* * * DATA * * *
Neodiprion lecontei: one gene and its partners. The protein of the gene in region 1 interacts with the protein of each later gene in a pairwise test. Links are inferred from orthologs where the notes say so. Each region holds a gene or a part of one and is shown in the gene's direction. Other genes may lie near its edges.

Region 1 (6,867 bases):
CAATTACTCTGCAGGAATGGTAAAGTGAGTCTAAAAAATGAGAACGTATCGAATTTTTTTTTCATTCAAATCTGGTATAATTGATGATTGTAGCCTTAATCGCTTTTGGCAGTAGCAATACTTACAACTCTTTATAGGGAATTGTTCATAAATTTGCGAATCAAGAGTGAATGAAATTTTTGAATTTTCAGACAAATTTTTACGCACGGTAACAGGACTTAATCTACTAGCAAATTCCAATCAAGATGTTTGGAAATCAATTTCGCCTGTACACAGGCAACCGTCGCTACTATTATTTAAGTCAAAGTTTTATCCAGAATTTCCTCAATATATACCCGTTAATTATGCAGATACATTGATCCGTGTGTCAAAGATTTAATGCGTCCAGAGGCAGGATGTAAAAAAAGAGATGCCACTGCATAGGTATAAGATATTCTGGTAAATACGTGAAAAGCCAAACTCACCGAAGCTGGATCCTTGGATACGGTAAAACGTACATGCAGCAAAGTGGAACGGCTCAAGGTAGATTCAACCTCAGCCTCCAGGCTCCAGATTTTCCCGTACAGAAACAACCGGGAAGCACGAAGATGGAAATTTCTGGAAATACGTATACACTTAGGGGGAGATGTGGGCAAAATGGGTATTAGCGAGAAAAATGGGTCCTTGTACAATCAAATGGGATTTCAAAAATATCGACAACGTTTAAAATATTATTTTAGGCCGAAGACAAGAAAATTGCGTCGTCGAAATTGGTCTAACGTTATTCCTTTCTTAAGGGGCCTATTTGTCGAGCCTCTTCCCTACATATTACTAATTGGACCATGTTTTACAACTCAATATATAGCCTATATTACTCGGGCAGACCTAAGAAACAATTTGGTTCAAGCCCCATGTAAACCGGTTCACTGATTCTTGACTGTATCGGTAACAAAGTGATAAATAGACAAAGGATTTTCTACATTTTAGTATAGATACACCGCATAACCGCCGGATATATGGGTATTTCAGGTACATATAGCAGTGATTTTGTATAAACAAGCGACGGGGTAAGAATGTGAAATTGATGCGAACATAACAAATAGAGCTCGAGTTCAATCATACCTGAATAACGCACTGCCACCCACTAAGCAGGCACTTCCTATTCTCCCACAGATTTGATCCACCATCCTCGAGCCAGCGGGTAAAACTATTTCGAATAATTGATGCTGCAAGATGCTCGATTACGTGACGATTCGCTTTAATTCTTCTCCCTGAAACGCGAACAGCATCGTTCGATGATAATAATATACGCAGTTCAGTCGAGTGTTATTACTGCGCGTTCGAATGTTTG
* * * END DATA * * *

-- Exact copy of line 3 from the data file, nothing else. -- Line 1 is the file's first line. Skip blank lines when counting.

CAATTACTCTGCAGGAATGGTAAAGTGAGTCTAAAAAATGAGAACGTATCGAATTTTTTTTTCATTCAAATCTGGTATAATTGATGATTGTAGCCTTAATCGCTTTTGGCAGTAGCAATACTTACAACTCTTTATAGGGAATTGTTCATAAATTTGCGAATCAAGAGTGAATGAAATTTTTGAATTTTCAGACAAATTTTTACGCACGGTAACAGGACTTAATCTACTAGCAAATTCCAATCAAGATGTTTGGAAATCAATTTCGCCTGTACACAGGCAACCGTCGCTACTATTATTTAAGTCAAAGTTTTATCCAGAATTTCCTCAATATATACCCGTTAATTATGCAGATACATTGATCCGTGTGTCAAAGATTTAATGCGTCCAGAGGCAGGATGTAAAAAAAGAGATGCCACTGCATAGGTATAAGATATTCTGGTAAATACGTGAAAAGCCAAACTCACCGAAGCTGGATCCTTGGATACGGTAAAACGTACATGCAGCAAAGTGGAACGGCTCAAGGTAGATTCAACCTCAGCCTCCAGGCTCCAGATTTTCCCGTACAGAAACAACCGGGAAGCACGAAGATGGAAATTTCTGGAAATACGTATACACTTAGGGGGAGATGTGGGCAAAATGGGTATTAGCGAGAAAAATGGGTCCTTGTACAATCAAATGGGATTTCAAAAATATCGACAACGTTTAAAATATTATTTTAGGCCGAAGACAAGAAAATTGCGTCGTCGAAATTGGTCTAACGTTATTCCTTTCTTAAGGGGCCTATTTGTCGAGCCTCTTCCCTACATATTACTAATTGGACCATGTTTTACAACTCAATATATAGCCTATATTACTCGGGCAGACCTAAGAAACAATTTGGTTCAAGCCCCATGTAAACCGGTTCACTGATTCTTGACTGTATCGGTAACAAAGTGATAAATAGACAAAGGATTTTCTACATTTTAGTATAGATACACCGCATAACCGCCGGATATATGGGTATTTCAGGTACATATAGCAGTGATTTTGTATAAACAAGCGACGGGGTAAGAATGTGAAATTGATGCGAACATAACAAATAGAGCTCGAGTTCAATCATACCTGAATAACGCACTGCCACCCACTAAGCAGGCACTTCCTATTCTCCCACAGATTTGATCCACCATCCTCGAGCCAGCGGGTAAAACTATTTCGAATAATTGATGCTGCAAGATGCTCGATTACGTGACGATTCGCTTTAATTCTTCTCCCTGAAACGCGAACAGCATCGTTCGATGATAATAATATACGCAGTTCAGTCGAGTGTTATTACTGCGCGTTCGAATGTTTG